Monday, June 16, 2008

11th June 08 - Gone Baby Gone

There was a show in America, which I believe has just come out in the UK, featuring paedophile entrapment and a yelling silver-haired man, followed by FBI arrest (it seems that Brass Eye predicted the media’s next move perfectly with their mock trailer for “the Paedo-files”). There’s no doubt that horrible things happening to kids is very very bad, but like hoodies and terrorists the media seems to enjoy latching on to it as a trigger-point and making it into a massive threatening cloud that they can exploit for all its worth.

Gone Baby Gone would have been released last year, but its timing wasn’t great as it features the abduction of a little girl, and it wouldn’t have been too appropriate to release a film so close to a real-life event. Plus there wouldn’t have been room for it, what with the 24/7 news coverage, web site, blog, documentary and wrist bands.

And so it is only now released, with Ben Affleck behind the directing and writing chair, and his brother Casey in the spotlight as a private detective hired to help find a missing girl. It’s a cross between Without a Trace, CSI, The Shield and any other show with detectives, cops and a hyperactive director. Benji has taken everything he’s learnt about direction and thrown it all in, so we have mega shaky-cam for dramatic bits, odd close-ups of random shit when people have Important Conversations, and even weird snap-shot editing to emphasise something really shocking. It does have the feel of a TV show rather than a film, especially with a soundtrack and voice-overs to lazily tell us what the character’s feeling.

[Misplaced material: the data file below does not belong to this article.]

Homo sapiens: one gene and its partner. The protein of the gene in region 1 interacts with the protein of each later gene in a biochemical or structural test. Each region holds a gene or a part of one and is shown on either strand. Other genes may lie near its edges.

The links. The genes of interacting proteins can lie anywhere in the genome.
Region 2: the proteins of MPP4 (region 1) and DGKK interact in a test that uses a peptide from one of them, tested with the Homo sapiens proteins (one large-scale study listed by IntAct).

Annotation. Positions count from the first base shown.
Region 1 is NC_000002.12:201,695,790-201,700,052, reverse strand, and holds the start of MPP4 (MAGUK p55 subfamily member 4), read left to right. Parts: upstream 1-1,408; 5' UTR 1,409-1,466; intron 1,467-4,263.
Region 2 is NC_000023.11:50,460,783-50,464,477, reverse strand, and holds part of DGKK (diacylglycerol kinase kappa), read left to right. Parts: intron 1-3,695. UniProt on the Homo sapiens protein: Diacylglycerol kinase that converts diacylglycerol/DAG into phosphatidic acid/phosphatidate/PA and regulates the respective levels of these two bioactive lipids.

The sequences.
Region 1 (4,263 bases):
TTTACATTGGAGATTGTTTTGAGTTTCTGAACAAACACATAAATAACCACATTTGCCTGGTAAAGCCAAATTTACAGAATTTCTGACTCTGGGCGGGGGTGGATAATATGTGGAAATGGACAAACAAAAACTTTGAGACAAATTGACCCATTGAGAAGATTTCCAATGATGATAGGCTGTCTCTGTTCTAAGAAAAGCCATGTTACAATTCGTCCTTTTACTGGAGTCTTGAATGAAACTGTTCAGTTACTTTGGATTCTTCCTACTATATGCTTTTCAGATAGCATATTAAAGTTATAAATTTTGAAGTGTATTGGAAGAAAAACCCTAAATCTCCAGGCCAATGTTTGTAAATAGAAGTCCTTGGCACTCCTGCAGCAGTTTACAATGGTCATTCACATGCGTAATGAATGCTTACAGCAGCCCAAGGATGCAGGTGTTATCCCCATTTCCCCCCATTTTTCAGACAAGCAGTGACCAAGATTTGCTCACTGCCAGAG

As for the plot. Well, there are points where it feels like Benji has watched something like the Paedo-files and thought “damn-right! Where’s my pitchfork!” But there are also points where he may have taken a different approach, showing the pitch-fork wavers to be less than perfect themselves. He has managed to make a lengthy story with lots of “ooo” plot twists, but his characters are a little cardboardy, with shallow histories if shown at all.

Casey (whose strained voice sounds like he’s constantly hanging his head upside down) is undeniably good at what he does, wowing in the Assassination of Jesse James, but this character comes with an untold history that could have been explored much further and given him an edge (how did he get to be a detective so young? Why does he know all these shady characters and have such a tough streak when he ultimately seems a bit wet?) Morgan Freeman pops up as a detective (nice change for you there, Morgan) and the most striking thing has to be his freckles, which seem to be parodying themselves nowadays. And the ever reliable Ed Harris rocks up as a cop, but spends most of his time SHOUTING lots and lots.

But Amy Ryan impresses as the mother of the missing child, and though I’ve ripped into it a little already, I have to say that Affleck has made a film that does give you chance to consider some moral conundrums. To avoid spoilers I can’t say much more, but it was nice to have some thoughtful depth to the proceedings. The film was also tensely exciting at times, and with an ever-changing whodunnit line that hooks you until the end.

With a formidable Casey in the front seat, I was wanting more of a character study than a typical detective film with a slightly more risqué subject matter. It’s one of those films you could watch on a Saturday night and probably pay attention to the whole way through, but it’s a long way off being something great. Therefore it just hits a CF0. That’s ok though, Benji. You can settle with having an OK film. You did star in Daredevil after all, so the only way is up.

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